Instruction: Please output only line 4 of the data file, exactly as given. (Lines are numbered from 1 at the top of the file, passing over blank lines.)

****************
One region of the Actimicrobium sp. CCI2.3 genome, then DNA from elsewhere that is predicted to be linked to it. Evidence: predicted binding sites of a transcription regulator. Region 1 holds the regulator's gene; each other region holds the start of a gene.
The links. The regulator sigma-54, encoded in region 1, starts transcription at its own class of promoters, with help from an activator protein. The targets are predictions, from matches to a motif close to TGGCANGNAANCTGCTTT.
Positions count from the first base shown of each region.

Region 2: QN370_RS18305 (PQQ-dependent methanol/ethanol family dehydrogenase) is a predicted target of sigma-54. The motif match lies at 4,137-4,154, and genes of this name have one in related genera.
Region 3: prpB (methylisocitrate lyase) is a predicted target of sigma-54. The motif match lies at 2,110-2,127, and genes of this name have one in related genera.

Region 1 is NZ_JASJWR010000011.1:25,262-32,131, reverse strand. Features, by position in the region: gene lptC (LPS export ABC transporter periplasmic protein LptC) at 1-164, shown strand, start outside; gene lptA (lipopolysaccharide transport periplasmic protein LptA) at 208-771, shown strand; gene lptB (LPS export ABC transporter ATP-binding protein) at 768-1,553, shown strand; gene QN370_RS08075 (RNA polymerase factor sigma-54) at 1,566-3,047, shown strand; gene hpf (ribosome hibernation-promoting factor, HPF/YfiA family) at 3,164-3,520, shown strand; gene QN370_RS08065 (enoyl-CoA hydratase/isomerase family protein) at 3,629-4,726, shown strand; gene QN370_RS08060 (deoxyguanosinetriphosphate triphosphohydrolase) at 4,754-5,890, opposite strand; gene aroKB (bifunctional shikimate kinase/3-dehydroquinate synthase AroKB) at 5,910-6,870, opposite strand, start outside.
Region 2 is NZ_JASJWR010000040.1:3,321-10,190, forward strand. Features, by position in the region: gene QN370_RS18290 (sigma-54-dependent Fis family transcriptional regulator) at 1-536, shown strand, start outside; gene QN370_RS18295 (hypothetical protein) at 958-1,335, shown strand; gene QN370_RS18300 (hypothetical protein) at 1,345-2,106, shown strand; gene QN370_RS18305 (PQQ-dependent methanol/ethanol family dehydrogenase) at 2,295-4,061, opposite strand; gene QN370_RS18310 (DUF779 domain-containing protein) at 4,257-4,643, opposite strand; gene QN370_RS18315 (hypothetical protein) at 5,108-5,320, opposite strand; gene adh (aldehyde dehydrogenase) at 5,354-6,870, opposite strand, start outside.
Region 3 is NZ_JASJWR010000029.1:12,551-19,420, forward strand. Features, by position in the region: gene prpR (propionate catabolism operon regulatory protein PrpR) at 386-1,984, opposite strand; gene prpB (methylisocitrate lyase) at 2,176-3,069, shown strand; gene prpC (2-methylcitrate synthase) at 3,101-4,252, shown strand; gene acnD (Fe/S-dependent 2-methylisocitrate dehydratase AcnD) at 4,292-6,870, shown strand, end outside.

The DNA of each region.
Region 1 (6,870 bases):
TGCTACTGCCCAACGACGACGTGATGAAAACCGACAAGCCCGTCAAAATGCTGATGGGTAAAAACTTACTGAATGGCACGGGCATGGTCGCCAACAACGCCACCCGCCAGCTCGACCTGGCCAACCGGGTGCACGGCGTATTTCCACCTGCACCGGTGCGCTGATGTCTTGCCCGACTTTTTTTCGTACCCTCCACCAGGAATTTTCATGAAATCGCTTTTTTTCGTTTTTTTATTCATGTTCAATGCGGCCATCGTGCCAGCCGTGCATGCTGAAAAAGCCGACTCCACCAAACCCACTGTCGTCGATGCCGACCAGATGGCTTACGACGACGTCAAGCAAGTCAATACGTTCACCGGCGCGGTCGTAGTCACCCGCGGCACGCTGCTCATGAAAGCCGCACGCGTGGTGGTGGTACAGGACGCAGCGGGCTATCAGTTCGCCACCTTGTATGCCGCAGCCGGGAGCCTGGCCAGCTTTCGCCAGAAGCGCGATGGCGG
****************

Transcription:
Region 2: QN370_RS18305 (PQQ-dependent methanol/ethanol family dehydrogenase) is a predicted target of sigma-54. The motif match lies at 4,137-4,154, and genes of this name have one in related genera.